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Bear-Resistant Euro Won't Go Down: Gartman

The dollar will stay at around the $1.40 mark against the euro for some time as both currencies face downward pressure and the euro is resistant to bearish news, Dennis Gartman, hedge fund manager and author of The Gartman Letter, told CNBC Wednesday.

One euro and U.S. dollar
AP
One euro and U.S. dollar

“The dollar seems to be happy at about $1.40 versus the euro and I think it is going to stay stable for quite some period of time,” Gartman said.

“There are so many problems incumbent on Europe that should put downward pressure on the euro, but also so many problems going on with the dollar that will put pressure on it, that I think they will stay stable,” he added.

The euro has a 55-day moving average of about $1.44 against the dollar at the moment. This relative strength has come despite the lack of agreement over the terms of a new bailout for Greece, and troubles elsewhere in the euro zone. The dollar is also under pressure from growing worries about US debt.

Federal Reserve Chairman Ben Bernanke warned Tuesday that if the US’s $14.3 trillion debt ceiling is not raised, a potentially disastrous loss of confidence in its creditworthiness could result. The government could start defaulting on its obligations if Congress does not increase the limit by August 2.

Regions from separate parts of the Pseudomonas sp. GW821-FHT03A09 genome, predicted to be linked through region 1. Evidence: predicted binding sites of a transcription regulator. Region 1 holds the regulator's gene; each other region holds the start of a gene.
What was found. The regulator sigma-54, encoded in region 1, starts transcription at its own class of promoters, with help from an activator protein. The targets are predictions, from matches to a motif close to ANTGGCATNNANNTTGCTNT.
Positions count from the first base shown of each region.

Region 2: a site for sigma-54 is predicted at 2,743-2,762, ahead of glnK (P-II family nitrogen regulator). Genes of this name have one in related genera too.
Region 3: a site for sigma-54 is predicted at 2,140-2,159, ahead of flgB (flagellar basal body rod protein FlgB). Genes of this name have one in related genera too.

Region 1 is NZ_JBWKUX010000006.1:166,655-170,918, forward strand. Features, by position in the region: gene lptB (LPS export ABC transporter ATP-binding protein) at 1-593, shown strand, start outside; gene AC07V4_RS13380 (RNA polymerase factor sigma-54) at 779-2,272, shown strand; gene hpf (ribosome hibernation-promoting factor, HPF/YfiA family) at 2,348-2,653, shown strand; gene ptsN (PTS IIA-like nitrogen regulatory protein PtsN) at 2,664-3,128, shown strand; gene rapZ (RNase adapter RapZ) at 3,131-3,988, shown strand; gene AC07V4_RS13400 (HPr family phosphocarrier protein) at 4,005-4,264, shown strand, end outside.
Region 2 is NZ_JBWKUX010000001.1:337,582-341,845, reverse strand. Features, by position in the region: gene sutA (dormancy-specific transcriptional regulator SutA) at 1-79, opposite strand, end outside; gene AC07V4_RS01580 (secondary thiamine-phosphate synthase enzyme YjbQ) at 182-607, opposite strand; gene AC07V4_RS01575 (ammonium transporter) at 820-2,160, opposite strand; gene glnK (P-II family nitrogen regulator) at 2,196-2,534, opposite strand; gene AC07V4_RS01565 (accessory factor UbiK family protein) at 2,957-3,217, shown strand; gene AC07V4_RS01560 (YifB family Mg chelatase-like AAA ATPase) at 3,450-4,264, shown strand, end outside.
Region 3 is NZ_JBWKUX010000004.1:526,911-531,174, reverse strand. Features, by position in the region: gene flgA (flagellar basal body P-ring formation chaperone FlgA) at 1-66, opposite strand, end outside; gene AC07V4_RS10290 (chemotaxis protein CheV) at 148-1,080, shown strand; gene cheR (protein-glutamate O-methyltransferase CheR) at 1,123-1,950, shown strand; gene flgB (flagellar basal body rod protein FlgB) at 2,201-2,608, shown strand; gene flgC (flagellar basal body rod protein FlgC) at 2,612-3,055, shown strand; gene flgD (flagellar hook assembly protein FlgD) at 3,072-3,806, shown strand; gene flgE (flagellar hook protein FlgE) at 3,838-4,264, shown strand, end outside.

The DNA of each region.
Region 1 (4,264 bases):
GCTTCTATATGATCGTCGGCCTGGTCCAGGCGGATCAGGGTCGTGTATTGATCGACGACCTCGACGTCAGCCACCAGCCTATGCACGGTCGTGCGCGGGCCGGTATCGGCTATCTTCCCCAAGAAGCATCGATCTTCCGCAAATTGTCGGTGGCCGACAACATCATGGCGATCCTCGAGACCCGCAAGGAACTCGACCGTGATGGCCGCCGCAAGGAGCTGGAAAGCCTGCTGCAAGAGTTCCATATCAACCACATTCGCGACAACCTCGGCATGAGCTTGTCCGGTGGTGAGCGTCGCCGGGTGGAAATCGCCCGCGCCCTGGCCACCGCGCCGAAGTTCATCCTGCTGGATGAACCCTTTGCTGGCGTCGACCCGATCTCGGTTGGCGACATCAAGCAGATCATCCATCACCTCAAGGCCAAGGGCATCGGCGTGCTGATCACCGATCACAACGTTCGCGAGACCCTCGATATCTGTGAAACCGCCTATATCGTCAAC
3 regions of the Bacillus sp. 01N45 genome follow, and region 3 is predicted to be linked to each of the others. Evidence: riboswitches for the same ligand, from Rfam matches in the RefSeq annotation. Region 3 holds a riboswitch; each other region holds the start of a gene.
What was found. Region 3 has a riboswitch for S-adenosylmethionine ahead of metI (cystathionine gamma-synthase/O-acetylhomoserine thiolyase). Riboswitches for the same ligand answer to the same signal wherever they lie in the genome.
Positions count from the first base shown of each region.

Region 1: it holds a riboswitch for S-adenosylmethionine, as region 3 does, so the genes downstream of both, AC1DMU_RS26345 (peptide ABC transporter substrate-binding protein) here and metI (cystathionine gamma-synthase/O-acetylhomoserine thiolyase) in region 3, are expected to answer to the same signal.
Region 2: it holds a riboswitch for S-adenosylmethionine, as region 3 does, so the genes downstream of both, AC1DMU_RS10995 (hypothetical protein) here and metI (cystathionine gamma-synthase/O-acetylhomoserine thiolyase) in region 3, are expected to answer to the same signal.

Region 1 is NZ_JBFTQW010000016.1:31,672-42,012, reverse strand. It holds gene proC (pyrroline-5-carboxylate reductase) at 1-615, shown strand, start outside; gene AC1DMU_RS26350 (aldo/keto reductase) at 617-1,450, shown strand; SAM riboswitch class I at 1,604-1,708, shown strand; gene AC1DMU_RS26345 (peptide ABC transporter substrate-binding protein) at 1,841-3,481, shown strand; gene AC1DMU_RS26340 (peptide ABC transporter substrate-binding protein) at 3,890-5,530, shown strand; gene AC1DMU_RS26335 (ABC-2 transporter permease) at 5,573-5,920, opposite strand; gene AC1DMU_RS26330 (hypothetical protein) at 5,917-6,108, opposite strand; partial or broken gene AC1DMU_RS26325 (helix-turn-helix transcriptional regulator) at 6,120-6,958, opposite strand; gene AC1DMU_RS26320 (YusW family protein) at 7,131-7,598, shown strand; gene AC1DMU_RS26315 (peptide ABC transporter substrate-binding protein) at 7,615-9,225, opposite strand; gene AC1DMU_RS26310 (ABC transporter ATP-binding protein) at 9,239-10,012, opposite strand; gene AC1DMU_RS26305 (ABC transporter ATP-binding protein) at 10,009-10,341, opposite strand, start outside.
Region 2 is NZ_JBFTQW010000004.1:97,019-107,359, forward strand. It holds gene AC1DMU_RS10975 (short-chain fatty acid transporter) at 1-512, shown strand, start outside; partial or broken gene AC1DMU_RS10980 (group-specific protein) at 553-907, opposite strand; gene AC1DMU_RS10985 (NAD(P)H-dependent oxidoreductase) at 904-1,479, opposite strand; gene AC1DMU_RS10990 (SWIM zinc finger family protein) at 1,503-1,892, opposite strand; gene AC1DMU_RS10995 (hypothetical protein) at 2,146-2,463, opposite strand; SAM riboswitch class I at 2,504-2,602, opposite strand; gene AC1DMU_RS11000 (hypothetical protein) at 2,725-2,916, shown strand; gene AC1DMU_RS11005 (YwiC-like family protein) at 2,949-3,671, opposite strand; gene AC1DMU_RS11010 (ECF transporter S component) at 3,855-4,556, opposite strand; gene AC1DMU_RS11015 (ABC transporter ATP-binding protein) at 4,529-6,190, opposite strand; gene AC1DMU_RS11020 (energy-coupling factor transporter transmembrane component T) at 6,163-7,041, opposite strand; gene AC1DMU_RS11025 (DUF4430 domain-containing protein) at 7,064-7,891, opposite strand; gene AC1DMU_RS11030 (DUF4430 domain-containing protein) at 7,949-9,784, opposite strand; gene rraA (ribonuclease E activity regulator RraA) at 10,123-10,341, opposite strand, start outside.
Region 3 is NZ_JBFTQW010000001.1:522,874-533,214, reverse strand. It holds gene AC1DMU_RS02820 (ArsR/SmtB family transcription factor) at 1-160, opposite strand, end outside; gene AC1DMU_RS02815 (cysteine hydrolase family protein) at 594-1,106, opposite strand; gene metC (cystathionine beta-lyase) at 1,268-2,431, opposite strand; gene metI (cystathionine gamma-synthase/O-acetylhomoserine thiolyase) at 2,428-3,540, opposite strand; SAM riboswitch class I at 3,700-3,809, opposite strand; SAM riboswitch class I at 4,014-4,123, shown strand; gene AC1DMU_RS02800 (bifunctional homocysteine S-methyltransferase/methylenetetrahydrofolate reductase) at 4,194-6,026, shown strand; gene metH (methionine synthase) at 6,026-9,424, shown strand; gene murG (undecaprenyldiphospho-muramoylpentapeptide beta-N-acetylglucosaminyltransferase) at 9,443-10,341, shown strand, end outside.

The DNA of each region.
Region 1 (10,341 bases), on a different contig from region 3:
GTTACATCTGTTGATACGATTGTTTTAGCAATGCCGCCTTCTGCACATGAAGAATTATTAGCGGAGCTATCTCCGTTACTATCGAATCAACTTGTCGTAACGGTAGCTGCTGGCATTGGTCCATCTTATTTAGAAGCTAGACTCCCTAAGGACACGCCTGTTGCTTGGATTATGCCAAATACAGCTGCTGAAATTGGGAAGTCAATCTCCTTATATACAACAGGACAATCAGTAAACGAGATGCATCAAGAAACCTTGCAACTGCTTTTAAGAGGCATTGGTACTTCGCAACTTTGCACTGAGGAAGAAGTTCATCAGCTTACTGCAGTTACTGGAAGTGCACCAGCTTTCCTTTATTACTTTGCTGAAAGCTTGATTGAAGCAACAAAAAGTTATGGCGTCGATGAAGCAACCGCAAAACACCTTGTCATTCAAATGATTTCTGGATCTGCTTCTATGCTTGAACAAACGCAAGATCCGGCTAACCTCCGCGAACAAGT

“The oldest rule that traders learn is that if something isn’t going down on bearish news, it is not going to go down,” Gartman said. “The euro didn’t go down on the downgrading of Greece debt, and that may mean we are going to stay right here.”

Both the euro and the dollar were boosted against safe havens the yen and the Swiss franc Wednesday after better-than-expected US retail sales data.

Wall Street posted its biggest gains in nearly two months on Tuesday after data showed that US retail sales fell by 0.2 percent in May, less than the expected 0.4 per cent fall.

Greece now has the lowest credit rating of any country in the world according to Standard & Poor's, which downgraded it on Monday.

“The ratings agencies took a black eye during the credit crisis so now they’re trying to get ahead of the news,” Gartman said. “The problem is that everyone knows about the news already, even the guys I play golf with who don’t know what’s going on in the world.”

Contact Europe: Economy

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